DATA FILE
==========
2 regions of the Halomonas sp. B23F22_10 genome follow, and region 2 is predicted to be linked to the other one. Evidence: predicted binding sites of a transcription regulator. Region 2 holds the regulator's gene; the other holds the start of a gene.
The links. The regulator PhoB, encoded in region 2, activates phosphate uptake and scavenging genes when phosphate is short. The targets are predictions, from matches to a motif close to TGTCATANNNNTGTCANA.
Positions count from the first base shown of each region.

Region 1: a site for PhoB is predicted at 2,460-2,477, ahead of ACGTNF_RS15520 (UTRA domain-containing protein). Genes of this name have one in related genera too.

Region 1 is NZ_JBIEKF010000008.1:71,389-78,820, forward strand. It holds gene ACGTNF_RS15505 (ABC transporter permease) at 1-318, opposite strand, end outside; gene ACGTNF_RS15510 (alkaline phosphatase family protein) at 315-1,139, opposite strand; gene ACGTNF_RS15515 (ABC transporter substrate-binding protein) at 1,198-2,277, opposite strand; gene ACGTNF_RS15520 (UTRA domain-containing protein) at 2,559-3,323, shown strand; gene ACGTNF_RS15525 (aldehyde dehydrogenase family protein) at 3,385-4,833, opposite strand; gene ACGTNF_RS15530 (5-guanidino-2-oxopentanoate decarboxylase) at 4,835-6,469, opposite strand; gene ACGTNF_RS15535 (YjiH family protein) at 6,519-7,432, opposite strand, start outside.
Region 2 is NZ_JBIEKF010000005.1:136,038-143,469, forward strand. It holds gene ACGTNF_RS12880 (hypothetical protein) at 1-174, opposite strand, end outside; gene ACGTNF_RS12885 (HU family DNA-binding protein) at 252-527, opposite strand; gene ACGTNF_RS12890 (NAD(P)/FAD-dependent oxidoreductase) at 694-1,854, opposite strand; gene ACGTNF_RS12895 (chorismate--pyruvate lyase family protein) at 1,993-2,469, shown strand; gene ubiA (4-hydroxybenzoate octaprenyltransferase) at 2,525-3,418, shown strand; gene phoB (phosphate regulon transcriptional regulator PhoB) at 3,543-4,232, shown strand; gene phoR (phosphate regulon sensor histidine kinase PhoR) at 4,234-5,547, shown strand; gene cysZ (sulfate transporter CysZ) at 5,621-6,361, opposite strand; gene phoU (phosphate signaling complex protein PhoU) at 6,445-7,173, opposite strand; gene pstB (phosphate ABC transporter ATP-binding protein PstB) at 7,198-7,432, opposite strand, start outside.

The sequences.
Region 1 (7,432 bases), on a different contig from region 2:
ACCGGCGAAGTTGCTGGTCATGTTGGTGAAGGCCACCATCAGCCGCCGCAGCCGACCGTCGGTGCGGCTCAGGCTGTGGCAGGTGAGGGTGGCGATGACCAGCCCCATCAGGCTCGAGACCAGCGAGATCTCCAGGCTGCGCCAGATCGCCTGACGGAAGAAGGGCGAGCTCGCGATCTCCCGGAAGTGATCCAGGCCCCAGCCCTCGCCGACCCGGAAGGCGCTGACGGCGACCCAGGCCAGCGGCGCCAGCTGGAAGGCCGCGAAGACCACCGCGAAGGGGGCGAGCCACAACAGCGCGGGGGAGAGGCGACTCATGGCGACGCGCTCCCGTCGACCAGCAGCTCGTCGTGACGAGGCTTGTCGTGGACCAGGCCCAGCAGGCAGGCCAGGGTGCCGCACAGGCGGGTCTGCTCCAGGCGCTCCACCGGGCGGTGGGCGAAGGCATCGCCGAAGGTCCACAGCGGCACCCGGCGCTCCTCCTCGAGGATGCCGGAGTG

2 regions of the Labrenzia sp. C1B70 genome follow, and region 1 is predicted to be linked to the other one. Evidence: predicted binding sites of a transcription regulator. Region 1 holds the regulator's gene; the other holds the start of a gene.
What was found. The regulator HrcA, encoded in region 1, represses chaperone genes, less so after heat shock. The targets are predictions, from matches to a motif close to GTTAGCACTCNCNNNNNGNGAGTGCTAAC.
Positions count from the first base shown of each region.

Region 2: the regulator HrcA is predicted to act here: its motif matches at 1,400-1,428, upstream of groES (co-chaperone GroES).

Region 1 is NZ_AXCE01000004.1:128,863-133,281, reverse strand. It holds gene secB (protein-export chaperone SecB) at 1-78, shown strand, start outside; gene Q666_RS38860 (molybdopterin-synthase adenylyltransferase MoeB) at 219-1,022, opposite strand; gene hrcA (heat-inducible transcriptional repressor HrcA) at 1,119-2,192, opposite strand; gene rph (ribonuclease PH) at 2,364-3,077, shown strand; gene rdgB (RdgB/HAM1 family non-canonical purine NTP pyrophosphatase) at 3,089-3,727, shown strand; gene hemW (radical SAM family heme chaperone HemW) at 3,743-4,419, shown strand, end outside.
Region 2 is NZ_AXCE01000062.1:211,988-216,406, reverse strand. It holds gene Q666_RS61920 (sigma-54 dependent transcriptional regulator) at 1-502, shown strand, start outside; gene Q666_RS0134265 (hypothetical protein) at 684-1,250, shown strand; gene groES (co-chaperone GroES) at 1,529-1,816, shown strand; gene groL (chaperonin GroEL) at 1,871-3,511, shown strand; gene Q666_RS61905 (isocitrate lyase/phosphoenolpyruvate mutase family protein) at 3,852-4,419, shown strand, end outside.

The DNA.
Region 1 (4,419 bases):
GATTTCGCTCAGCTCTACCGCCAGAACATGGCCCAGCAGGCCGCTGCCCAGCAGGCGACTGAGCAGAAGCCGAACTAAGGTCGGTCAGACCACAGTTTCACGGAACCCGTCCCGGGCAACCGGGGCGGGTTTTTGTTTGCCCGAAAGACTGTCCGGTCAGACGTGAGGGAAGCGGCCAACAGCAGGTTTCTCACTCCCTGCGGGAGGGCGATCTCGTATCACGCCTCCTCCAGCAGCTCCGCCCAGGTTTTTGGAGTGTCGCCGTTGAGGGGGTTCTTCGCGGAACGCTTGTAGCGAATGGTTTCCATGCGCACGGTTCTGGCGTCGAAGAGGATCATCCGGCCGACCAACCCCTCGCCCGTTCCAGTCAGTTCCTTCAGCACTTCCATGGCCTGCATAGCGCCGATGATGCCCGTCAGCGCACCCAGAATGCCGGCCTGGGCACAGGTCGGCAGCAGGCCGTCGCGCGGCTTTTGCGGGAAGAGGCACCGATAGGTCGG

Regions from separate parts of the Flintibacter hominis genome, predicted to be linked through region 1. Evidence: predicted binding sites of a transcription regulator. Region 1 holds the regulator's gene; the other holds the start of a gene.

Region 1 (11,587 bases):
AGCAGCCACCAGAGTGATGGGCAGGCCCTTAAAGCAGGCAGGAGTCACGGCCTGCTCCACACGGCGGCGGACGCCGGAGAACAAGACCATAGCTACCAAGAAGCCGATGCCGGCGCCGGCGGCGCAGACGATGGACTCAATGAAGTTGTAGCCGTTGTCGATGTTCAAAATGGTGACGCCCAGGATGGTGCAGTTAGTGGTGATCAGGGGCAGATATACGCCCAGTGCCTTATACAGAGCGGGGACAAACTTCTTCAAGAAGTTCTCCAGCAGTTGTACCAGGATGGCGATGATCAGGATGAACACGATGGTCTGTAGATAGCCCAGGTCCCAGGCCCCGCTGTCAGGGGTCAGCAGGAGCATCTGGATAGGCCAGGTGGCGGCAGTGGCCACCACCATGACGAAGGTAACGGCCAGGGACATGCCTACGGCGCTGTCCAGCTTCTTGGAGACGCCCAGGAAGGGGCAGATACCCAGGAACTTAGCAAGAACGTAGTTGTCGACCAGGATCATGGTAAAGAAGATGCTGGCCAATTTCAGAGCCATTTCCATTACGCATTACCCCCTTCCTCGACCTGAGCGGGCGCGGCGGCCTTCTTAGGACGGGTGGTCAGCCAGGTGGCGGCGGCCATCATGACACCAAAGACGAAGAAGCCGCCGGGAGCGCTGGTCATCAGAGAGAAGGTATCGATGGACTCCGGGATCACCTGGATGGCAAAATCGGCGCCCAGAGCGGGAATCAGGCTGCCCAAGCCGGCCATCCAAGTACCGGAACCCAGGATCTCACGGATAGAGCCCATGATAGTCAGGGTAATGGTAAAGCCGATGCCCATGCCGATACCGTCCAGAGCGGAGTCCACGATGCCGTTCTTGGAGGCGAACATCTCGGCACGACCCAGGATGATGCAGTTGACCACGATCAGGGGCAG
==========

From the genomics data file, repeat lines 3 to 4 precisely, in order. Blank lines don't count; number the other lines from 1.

Positions count from the first base shown of each region.

Region 1: a site for PhoB is predicted at 2,460-2,477, ahead of ACGTNF_RS15520 (UTRA domain-containing protein). Genes of this name have one in related genera too.